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Why are resistors placed on the ground side of a circuit? Answered


What circuit are you referring too?

If you talking about a basic power source, resistor, and LED then it doesn't really matter which side of the circuit you place the resistor on.

Take your circuit for example:


Why does it not matter what side of the LED the resistor is on? What are the conventions for knowing where to place a resistor?

I am wondering if I am missing a conceptual understanding of current. I think of it using the plumbing analogy that the "current" is coming from the [+] side of the circuit. If this is the case, why wouldn't you want the resistor on the [+] side reducing the current going into the LED?


Simple circuits like that it doesn't matter what side the resistor is on. The resistor is there to limit the current to the LED and it can do that from either side of the LED.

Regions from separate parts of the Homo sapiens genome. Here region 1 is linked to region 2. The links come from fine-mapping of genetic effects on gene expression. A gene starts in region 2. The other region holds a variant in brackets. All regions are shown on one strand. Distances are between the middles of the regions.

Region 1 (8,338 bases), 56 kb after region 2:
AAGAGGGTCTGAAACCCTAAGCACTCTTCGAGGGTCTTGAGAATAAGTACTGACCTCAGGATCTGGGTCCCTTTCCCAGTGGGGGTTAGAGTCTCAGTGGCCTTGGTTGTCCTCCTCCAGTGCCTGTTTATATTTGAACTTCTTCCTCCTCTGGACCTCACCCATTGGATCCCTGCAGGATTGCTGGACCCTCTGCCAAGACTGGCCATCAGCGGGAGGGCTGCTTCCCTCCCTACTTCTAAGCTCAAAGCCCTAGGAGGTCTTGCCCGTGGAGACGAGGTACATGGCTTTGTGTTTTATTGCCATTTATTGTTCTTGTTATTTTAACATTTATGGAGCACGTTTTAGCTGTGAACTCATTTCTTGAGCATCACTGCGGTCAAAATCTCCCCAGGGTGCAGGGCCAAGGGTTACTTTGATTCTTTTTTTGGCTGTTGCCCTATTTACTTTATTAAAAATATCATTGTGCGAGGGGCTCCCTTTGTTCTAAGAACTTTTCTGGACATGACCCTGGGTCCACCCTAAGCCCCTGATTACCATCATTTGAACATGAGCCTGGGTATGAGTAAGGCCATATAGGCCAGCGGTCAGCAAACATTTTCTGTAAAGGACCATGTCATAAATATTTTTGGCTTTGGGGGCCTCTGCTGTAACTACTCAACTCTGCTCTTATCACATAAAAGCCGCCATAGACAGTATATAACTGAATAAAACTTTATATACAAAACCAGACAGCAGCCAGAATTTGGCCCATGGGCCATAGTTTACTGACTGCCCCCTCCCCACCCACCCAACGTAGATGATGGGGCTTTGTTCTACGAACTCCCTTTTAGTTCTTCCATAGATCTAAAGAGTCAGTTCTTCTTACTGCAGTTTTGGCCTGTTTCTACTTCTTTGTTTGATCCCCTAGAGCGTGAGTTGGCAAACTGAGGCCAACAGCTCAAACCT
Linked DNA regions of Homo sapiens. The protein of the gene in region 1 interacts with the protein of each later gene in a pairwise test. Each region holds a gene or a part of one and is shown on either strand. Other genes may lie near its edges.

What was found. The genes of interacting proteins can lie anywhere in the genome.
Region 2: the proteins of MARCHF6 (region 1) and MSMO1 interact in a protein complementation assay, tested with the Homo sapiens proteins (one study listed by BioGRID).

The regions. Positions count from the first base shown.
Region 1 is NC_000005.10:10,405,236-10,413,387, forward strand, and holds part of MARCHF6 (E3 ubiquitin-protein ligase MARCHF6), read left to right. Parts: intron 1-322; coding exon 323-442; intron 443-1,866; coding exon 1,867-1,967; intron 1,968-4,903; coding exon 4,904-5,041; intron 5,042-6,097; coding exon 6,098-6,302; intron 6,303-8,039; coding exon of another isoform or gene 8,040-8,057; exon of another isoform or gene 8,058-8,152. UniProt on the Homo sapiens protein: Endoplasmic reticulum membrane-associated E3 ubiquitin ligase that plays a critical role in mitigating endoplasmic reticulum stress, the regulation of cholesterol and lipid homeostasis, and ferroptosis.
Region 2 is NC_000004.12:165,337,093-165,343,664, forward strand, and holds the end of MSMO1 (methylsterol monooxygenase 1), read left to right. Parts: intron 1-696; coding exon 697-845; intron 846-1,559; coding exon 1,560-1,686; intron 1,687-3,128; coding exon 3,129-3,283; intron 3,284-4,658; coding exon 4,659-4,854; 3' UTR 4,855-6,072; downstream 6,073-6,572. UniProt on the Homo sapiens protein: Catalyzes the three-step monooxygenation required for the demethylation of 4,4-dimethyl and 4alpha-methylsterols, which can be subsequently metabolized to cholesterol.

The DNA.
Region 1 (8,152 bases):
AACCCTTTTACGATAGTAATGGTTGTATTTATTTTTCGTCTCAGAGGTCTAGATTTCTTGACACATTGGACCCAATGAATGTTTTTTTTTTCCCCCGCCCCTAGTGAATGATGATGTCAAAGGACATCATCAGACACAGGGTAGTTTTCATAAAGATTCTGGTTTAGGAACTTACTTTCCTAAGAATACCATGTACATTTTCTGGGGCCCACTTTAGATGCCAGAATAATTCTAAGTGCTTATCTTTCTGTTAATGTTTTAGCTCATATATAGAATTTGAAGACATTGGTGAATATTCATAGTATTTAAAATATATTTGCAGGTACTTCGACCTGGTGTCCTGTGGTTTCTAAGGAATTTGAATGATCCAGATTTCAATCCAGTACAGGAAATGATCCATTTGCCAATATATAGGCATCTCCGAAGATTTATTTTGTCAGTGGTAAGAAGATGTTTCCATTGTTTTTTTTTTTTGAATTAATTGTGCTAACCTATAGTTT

But as a means to standardize schematic layouts and circuit design the resistor is commonly placed on the negative side.

Thanks for discussing this with me. I am really interested in the why and how of it? Why does it go on the ground side? If the current is from the positive end, how is it limited on the negative end (after) the LED?

The Resistor will limit the flow no matter which side you put it on. Look at it like a stream flowing in a continues loop. If you place a sponge anywhere in that loop the flow of the entire loop is effected.

In a way a battery will pull and electron from one side and release one on the other. When the flow is slowed by a resistor the electrons heading back to the battery are running slower so the next electron in line to be sucked into the battery isn't there as fast so the next one to be pushed out comes out slower as well.

Maybe a better example would be a set of balls in a track. The resistor is an open space in the track which will hold the balls back and delay them from moving along. The battery is a crank that is pushing the balls around the track. Since the resistor is holding 1 ball up its not pushing the rest of the balls so the next one can fall into place for the battery to push along again. Thus slowing the entire flow no matter where it is in the small circuit.

Fantastic. This analogy makes much more sense to me. I appreciate the time you have taken to share your understandings with me. Happy making!